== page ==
When a witch child heals young Emmet Smith of spots, a new friendship leads to astonishing discoveries about themselves, their family, their friends and the world they live in.
This is a rich story of myth and magic in the Human Realm and the Realm of Faery.
Inspired by the Pendle Witch Trials of 1612.
Age Range: 10+
Size: 198mm x 129mm
Format: ‘B’ paperback
Pages: 208 pages
Word Count: 40,000
Published: March 2019
Standing in front of him was a girl, about his own age but small and finely made. She had long, wild red hair and her eyes were emerald green.
The overgrown ground in front of them began to tremble a little and the children could just see the outline of three mounds, barely visible beneath the undergrowth. Out from the graves, slowly, like blind moles emerging from their tunnels, came three ancient ghosts, so worn and tattered there barely seemed any substance to them.
“Who calls us?” the first said, in a hoarse and windy voice. “Who calls us from our deathly sleep?”
As they fully emerged from the graves, the children could see that the ghosts were three ancient women, stooped and skinny, almost bald and completely toothless.
“Well?” the second spoke querulously. “It had better be good. We like our sleep.”
“Who wakes us?” demanded the third. Her voice was stronger and younger than the others. “Who comes and disturbs the Demdike Sisters? Speak up!”
“Demdike!” Hetty whispered to Jennet excitedly. “That’s your name!”
Pa had made a box bed for her which fitted against the wall, covered with a gay, patchwork quilt. It had a tiny shelf for a candlestick with her name carved on the headboard. There was an oak cupboard and a chest along one wall for clothes, with a jug and basin on top of it and a stone jar full of roses. Bunches of lavender hung from the beams and there was a sheepskin on the floor between the two beds by way of a rug. On the windowsill was Saffron, sunbathing in her usual spot. Lily had thoughtfully gathered some sheep’s wool to make a mattress for her. She looked up as the girls entered.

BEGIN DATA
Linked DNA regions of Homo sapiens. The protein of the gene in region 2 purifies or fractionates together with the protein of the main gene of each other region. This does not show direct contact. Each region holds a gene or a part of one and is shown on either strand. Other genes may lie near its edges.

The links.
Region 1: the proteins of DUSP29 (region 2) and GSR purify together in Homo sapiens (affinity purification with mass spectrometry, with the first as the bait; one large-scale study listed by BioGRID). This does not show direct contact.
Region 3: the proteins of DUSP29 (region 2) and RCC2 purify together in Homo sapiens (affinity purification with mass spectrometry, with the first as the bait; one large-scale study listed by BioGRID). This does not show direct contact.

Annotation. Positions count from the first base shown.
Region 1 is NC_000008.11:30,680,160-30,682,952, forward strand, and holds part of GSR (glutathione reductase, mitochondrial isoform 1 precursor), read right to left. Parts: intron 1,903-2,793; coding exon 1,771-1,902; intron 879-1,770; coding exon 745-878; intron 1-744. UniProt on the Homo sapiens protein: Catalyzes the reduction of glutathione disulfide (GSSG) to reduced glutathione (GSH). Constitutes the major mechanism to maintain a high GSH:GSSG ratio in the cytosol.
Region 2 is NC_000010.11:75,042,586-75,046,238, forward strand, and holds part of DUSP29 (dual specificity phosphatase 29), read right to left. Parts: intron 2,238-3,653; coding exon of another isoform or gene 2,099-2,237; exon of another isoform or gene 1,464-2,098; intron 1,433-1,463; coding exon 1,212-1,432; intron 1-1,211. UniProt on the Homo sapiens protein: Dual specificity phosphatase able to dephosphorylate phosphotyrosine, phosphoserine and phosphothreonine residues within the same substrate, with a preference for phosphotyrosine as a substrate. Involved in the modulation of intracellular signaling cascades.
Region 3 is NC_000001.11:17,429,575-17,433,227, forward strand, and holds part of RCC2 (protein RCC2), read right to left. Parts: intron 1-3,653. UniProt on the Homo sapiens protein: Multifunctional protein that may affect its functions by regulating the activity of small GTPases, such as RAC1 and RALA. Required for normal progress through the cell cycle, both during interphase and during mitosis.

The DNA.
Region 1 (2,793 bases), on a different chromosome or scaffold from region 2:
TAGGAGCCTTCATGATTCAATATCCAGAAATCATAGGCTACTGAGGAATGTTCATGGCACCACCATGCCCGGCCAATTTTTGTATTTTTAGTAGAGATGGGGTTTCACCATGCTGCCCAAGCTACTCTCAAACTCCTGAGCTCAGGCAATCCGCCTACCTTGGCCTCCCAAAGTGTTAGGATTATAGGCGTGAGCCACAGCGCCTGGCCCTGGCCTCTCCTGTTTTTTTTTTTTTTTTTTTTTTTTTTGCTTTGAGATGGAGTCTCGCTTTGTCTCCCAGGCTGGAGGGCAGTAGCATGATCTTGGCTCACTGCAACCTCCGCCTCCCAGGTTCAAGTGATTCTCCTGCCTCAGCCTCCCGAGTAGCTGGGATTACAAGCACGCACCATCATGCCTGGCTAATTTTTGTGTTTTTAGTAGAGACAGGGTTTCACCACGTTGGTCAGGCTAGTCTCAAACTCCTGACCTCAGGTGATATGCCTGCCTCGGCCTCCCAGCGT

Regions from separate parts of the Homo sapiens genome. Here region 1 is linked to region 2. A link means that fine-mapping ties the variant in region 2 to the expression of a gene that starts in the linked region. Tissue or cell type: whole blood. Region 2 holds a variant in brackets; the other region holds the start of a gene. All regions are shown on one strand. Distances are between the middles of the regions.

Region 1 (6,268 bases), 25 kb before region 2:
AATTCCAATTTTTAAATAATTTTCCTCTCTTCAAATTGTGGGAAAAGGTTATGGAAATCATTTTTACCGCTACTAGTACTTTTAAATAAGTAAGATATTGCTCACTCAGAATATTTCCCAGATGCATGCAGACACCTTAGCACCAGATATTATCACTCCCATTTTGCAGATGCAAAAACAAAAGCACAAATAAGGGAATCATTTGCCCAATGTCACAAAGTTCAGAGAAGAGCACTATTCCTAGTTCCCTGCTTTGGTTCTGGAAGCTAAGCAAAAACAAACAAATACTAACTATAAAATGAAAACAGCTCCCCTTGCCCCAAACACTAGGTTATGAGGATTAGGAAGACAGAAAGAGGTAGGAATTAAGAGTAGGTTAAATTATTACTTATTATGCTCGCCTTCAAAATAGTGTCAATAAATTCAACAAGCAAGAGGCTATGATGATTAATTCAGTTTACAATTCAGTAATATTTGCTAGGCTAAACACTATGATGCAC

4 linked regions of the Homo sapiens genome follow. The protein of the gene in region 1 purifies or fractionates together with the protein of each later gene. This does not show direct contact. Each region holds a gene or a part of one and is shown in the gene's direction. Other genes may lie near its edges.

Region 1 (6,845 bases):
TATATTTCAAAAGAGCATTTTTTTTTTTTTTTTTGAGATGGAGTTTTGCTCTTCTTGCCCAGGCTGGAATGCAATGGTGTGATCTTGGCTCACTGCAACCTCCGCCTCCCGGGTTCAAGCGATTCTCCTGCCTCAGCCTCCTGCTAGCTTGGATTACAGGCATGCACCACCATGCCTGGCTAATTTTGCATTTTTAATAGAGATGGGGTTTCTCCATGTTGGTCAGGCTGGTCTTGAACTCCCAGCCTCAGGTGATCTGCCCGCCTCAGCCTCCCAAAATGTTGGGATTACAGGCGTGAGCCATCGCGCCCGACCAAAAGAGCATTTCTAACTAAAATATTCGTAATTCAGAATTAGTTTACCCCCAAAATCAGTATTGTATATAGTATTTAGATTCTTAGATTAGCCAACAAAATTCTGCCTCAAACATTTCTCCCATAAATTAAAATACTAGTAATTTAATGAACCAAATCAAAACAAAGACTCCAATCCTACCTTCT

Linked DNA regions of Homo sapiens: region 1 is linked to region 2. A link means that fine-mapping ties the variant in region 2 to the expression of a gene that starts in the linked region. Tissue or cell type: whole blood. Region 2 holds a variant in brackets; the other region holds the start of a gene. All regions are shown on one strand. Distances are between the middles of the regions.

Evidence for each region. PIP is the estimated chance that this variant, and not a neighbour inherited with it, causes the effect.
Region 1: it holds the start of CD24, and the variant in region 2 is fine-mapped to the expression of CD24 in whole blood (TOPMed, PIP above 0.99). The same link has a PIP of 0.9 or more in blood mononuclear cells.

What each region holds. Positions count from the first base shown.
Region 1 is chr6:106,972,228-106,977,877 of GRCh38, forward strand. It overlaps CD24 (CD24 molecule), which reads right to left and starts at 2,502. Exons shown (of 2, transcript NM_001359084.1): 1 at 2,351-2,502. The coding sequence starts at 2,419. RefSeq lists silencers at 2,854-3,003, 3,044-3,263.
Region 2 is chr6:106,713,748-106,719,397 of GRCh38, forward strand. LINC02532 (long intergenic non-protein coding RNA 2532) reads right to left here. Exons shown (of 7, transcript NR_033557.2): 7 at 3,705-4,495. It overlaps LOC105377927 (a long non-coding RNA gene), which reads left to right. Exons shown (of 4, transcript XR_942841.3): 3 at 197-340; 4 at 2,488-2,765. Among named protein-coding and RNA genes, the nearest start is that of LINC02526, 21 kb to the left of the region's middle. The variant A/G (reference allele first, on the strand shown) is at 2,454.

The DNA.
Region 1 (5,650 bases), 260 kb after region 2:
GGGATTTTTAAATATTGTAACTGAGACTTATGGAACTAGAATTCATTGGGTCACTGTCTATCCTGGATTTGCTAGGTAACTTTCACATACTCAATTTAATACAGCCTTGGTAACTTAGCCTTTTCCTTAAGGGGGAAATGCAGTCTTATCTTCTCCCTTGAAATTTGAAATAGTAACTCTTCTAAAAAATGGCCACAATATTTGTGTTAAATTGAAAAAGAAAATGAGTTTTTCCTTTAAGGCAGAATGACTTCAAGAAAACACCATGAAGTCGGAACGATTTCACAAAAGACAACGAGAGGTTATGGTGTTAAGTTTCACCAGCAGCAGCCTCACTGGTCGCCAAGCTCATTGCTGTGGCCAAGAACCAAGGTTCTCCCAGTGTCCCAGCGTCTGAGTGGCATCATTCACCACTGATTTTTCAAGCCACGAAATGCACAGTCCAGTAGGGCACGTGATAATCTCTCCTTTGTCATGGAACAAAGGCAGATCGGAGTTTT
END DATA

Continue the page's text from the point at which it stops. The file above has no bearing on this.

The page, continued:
The Elven King replied, “At this moment Alison Demdike is denouncing Old Demdike and the Chattoxes for all she is worth. She has changed her tune and is singing like a blackbird in Spring. The song she sings is of black arts, poppets, familiars, bewitchings and murders. She confesses readily to all. The second oldest Demdike is nothing if not inventive. I suspect she is enjoying herself enormously. Indeed, she goes so far that I wonder how an educated man like Nowell can swallow it all.”
Mistress Demdike leaped to her feet in a rage.
“The second oldest Demdike means to destroy us all! You must stop her Atterlothe. Have you taken leave of your senses?”
Joy Pitt is a professional storyteller and puppeteer in the oral tradition.
When she isn’t busy storytelling in schools, festivals and libraries, Joy spends her time painting and writing. Home is a small, dusty cottage on the edge of the Lincolnshire Wolds where she lives with her husband, who is a woodcutter, and a bad-tempered cat called Annabelle.
Joy has three children who have gone out into the world to seek their fortune.
This is her first book.